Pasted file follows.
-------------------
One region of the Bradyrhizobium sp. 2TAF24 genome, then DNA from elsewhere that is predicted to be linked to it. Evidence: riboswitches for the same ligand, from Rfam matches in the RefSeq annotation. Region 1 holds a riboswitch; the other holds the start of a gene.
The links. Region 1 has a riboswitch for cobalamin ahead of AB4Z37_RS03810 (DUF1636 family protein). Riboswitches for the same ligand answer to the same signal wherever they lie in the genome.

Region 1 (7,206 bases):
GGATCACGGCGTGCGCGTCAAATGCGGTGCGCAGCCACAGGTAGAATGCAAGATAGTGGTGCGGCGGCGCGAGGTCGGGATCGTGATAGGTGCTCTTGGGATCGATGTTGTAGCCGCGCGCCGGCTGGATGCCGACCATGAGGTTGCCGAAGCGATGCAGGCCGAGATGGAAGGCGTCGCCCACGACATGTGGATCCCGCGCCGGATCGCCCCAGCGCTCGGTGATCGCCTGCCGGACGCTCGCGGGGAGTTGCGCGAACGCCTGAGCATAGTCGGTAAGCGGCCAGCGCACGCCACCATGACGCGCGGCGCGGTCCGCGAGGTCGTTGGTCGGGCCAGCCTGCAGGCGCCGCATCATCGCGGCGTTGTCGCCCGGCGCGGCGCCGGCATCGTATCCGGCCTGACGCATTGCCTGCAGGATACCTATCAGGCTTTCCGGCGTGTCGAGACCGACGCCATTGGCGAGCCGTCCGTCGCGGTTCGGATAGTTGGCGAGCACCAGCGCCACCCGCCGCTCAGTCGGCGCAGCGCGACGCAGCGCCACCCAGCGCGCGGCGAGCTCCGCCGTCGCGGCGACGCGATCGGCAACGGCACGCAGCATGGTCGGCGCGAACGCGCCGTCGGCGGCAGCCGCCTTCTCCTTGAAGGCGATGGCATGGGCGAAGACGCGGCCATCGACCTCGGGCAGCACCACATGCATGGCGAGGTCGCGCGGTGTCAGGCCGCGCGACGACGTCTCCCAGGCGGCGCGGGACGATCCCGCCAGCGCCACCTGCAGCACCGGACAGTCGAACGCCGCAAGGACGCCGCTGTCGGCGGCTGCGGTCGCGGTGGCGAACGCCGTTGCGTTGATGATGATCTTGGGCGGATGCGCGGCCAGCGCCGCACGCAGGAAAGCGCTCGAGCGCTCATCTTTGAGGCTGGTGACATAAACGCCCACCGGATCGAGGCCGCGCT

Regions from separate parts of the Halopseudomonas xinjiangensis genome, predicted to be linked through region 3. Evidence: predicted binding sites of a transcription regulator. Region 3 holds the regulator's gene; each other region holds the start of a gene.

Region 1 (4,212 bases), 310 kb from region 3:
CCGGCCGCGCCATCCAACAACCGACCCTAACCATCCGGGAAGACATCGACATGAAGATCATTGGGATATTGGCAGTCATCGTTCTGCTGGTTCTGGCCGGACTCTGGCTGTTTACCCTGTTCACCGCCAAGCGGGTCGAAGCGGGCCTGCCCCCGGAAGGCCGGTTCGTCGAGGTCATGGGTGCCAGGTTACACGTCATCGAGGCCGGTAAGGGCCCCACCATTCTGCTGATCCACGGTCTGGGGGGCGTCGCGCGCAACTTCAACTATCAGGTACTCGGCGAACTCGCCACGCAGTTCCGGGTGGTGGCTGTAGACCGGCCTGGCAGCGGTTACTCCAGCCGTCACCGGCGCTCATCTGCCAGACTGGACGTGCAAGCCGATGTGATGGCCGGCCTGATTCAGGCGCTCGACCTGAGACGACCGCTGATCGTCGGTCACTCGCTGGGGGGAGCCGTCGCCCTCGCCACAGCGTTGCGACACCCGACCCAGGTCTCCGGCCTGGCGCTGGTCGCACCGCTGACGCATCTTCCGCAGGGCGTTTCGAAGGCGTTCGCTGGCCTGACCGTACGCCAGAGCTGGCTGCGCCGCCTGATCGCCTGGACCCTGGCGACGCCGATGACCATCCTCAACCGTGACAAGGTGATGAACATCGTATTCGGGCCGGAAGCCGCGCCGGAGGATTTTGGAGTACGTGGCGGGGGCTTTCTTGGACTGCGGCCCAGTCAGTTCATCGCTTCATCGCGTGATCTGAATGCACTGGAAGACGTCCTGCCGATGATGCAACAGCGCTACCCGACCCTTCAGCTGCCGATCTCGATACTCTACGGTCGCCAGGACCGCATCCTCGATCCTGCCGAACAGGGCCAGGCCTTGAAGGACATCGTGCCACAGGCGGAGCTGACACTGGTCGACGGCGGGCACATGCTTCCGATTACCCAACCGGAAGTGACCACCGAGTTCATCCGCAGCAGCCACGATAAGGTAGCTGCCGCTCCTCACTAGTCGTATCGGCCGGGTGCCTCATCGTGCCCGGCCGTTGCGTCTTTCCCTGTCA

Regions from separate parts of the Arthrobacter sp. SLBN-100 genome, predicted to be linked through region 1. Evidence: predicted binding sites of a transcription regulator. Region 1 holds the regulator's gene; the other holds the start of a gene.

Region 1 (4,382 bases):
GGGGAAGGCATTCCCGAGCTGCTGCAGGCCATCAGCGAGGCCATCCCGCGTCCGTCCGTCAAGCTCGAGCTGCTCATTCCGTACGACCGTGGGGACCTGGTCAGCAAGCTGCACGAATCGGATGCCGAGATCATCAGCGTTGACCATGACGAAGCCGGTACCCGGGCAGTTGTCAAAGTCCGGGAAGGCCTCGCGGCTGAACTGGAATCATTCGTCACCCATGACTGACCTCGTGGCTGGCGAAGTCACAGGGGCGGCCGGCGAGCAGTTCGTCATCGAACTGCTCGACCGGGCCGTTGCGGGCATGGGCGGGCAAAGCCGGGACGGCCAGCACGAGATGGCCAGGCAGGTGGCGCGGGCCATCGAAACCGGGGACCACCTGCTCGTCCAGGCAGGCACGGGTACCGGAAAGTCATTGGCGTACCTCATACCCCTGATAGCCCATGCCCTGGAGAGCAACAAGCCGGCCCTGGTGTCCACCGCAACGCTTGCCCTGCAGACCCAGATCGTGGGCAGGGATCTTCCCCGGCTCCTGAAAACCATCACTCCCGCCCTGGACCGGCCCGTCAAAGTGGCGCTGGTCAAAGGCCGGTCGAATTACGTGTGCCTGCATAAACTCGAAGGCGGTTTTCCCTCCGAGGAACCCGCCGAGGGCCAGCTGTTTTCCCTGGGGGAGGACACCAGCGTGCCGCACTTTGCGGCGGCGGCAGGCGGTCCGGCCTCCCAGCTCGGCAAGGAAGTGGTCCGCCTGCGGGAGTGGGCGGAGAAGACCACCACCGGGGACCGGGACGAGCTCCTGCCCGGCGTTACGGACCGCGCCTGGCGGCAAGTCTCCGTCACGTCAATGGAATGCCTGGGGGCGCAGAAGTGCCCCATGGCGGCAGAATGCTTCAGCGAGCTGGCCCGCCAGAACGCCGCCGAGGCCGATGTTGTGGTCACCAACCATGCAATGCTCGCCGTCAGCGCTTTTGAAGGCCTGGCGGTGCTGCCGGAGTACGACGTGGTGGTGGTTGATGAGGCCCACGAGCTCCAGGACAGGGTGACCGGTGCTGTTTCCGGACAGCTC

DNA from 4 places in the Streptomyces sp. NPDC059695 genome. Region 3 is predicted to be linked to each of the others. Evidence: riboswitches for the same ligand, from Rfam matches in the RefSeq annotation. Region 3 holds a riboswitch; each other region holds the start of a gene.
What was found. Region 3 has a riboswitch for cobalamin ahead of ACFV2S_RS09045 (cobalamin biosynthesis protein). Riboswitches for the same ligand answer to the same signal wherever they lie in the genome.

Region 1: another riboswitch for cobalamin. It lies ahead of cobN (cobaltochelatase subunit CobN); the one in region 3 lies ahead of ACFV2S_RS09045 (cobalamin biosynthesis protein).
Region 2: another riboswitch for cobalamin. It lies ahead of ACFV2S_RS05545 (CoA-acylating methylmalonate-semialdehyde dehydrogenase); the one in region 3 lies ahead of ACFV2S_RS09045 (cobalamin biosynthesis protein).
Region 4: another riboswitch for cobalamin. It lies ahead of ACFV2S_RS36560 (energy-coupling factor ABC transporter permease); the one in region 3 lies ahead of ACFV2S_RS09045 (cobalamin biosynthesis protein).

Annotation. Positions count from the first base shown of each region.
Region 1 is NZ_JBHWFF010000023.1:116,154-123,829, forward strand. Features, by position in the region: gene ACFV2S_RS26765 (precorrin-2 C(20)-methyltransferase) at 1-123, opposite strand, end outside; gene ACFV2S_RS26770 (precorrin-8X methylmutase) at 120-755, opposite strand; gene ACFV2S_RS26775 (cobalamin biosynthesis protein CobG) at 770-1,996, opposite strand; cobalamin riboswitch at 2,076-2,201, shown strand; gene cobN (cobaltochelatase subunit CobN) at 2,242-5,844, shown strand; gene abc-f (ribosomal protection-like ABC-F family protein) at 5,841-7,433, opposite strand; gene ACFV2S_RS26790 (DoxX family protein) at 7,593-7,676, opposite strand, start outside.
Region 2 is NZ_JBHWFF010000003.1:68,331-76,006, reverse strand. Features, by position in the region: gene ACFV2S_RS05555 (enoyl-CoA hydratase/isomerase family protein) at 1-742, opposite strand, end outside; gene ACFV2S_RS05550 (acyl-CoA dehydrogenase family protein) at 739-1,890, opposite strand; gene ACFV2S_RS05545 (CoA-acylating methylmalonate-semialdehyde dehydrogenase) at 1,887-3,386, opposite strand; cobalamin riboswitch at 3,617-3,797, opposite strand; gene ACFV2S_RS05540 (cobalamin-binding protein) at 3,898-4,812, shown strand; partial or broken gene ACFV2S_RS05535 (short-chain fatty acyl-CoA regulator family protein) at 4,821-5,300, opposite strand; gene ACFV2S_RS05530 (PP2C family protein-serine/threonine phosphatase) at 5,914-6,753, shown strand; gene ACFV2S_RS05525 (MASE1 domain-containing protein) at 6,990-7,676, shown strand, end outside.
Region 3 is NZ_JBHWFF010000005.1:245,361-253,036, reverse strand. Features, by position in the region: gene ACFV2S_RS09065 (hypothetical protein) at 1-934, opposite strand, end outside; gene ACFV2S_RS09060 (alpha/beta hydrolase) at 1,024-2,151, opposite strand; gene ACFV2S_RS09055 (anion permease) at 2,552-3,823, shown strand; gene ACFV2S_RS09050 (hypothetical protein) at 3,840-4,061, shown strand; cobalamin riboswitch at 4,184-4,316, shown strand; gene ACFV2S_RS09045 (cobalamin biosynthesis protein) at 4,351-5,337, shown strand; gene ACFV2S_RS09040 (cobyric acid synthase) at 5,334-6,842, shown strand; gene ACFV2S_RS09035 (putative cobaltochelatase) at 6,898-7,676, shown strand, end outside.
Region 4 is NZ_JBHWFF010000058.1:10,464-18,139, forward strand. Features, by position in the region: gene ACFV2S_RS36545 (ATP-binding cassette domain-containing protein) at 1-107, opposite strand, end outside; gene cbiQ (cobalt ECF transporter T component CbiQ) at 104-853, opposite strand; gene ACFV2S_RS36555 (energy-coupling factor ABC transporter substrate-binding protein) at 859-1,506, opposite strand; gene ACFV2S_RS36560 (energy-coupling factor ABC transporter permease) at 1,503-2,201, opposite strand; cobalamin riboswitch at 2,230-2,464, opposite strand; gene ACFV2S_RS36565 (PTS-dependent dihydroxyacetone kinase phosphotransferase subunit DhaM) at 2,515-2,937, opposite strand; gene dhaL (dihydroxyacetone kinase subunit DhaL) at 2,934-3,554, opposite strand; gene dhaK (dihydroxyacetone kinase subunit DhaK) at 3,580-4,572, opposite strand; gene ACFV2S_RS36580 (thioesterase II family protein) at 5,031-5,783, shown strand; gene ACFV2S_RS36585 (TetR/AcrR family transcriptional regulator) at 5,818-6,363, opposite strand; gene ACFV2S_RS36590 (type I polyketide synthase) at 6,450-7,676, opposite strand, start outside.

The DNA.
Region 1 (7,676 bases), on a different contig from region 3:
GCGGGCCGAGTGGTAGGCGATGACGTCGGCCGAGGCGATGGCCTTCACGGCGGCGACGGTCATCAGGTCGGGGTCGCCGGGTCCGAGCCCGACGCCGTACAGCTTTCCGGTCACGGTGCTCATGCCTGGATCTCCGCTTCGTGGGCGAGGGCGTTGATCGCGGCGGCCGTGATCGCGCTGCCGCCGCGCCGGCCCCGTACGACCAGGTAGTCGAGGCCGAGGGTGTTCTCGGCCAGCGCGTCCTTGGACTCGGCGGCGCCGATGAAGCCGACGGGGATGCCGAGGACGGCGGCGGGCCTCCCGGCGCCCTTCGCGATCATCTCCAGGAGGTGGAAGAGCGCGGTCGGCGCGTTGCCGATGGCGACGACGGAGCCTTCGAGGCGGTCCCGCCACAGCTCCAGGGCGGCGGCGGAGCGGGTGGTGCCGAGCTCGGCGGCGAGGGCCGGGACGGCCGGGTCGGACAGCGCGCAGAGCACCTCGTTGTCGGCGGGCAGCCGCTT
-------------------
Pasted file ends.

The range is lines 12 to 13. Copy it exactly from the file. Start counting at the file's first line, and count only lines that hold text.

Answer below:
What was found. Region 3 has a riboswitch for cobalamin ahead of ACFV2S_RS09045 (cobalamin biosynthesis protein). Riboswitches for the same ligand answer to the same signal wherever they lie in the genome.

Region 1: another riboswitch for cobalamin. It lies ahead of cobN (cobaltochelatase subunit CobN); the one in region 3 lies ahead of ACFV2S_RS09045 (cobalamin biosynthesis protein).